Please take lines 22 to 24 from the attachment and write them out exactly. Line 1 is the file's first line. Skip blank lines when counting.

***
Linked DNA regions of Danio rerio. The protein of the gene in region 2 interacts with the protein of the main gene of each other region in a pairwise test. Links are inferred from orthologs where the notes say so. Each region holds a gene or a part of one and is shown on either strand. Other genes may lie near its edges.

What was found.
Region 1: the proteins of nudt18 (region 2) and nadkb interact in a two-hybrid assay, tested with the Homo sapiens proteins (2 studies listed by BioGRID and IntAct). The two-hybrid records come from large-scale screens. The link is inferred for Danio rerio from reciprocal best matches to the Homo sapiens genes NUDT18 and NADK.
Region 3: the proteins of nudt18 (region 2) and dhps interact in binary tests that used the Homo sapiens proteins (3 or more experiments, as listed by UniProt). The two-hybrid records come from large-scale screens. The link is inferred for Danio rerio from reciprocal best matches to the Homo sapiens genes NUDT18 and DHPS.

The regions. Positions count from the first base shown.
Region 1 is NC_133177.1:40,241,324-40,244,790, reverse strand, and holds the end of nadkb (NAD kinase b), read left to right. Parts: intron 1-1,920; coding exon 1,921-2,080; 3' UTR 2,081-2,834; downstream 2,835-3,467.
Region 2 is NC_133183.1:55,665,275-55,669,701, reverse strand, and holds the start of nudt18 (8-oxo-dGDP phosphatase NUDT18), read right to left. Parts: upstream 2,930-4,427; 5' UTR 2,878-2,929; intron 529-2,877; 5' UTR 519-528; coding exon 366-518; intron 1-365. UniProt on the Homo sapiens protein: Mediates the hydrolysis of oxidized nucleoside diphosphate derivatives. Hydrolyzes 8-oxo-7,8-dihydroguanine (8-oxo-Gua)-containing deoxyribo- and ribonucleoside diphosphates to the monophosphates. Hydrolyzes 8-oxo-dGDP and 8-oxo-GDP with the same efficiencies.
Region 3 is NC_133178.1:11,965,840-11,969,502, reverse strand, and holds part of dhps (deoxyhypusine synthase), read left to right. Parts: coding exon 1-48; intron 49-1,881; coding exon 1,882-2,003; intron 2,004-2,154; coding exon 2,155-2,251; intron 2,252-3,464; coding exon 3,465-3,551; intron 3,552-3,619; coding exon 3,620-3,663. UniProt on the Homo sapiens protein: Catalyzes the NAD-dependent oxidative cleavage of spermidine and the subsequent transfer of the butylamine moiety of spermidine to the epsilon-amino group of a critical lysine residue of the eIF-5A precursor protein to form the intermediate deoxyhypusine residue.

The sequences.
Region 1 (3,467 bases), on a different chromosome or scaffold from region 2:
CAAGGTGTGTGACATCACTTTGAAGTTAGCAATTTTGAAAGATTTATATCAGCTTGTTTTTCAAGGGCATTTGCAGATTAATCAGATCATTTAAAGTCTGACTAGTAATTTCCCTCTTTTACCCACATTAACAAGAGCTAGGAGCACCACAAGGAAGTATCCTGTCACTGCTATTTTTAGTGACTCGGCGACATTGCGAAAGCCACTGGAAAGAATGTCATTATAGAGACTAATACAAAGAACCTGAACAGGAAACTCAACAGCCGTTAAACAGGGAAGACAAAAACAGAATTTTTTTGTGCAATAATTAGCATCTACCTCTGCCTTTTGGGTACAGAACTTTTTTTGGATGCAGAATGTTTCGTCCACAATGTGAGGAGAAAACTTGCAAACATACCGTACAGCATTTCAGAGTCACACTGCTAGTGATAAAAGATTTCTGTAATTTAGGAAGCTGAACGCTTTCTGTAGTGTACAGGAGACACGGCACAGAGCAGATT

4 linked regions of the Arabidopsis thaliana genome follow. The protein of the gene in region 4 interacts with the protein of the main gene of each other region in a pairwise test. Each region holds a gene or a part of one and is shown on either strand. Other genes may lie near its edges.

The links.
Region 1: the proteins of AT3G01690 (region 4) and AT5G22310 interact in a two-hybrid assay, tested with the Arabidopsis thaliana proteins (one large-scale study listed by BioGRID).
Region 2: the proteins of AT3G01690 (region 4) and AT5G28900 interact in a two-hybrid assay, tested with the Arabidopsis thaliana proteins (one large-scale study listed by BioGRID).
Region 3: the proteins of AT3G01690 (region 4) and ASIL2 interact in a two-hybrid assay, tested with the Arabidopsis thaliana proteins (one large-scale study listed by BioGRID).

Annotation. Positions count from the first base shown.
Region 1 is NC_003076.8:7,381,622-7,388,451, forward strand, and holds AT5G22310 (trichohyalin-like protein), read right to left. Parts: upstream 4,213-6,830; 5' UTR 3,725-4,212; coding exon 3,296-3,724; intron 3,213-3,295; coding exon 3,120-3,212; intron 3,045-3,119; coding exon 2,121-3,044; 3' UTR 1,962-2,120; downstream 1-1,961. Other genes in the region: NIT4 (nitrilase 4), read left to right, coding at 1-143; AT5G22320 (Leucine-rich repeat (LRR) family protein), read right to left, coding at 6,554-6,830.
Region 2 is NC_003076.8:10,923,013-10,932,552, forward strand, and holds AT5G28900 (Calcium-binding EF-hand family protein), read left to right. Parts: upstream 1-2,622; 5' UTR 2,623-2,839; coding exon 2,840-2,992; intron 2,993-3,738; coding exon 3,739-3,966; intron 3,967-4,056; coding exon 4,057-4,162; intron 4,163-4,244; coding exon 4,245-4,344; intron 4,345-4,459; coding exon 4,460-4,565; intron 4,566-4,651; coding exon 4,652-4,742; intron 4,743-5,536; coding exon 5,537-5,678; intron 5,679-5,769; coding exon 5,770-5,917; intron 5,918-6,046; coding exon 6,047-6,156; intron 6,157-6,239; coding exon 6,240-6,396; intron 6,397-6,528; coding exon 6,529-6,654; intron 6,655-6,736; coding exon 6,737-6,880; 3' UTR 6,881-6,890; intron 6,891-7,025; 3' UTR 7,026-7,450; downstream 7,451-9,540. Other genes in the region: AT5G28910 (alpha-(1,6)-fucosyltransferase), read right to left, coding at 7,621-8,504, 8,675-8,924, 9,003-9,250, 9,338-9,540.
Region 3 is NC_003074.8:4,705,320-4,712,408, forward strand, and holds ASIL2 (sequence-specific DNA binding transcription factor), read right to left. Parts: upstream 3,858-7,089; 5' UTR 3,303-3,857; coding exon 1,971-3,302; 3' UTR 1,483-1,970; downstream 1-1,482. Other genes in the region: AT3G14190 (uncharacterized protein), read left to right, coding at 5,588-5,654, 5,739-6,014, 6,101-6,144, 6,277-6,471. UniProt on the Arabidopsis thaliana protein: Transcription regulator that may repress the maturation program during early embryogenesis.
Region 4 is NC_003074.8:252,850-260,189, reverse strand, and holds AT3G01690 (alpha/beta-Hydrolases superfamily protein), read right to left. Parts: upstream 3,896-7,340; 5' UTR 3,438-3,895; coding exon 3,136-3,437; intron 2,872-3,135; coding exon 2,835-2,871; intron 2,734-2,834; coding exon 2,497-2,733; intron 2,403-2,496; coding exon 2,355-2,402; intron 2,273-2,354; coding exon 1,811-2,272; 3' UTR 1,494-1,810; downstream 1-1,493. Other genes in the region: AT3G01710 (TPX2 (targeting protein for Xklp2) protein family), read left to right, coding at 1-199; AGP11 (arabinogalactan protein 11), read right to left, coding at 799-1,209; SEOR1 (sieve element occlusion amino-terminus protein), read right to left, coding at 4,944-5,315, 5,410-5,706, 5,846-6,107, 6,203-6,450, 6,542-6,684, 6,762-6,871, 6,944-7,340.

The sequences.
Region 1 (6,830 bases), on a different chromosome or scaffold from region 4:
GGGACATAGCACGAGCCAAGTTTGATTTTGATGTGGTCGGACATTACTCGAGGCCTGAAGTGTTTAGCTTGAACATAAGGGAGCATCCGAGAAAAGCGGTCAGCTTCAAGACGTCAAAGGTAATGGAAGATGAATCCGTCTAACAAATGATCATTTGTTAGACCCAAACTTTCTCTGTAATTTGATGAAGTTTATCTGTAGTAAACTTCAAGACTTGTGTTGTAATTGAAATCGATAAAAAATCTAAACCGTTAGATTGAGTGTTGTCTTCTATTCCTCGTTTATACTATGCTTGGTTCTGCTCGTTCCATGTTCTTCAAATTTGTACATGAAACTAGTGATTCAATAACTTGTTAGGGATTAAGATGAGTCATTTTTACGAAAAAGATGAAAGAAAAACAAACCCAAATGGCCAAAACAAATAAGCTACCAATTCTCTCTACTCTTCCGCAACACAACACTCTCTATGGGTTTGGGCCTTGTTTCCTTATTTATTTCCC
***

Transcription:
The sequences.
Region 1 (6,830 bases), on a different chromosome or scaffold from region 4:
GGGACATAGCACGAGCCAAGTTTGATTTTGATGTGGTCGGACATTACTCGAGGCCTGAAGTGTTTAGCTTGAACATAAGGGAGCATCCGAGAAAAGCGGTCAGCTTCAAGACGTCAAAGGTAATGGAAGATGAATCCGTCTAACAAATGATCATTTGTTAGACCCAAACTTTCTCTGTAATTTGATGAAGTTTATCTGTAGTAAACTTCAAGACTTGTGTTGTAATTGAAATCGATAAAAAATCTAAACCGTTAGATTGAGTGTTGTCTTCTATTCCTCGTTTATACTATGCTTGGTTCTGCTCGTTCCATGTTCTTCAAATTTGTACATGAAACTAGTGATTCAATAACTTGTTAGGGATTAAGATGAGTCATTTTTACGAAAAAGATGAAAGAAAAACAAACCCAAATGGCCAAAACAAATAAGCTACCAATTCTCTCTACTCTTCCGCAACACAACACTCTCTATGGGTTTGGGCCTTGTTTCCTTATTTATTTCCC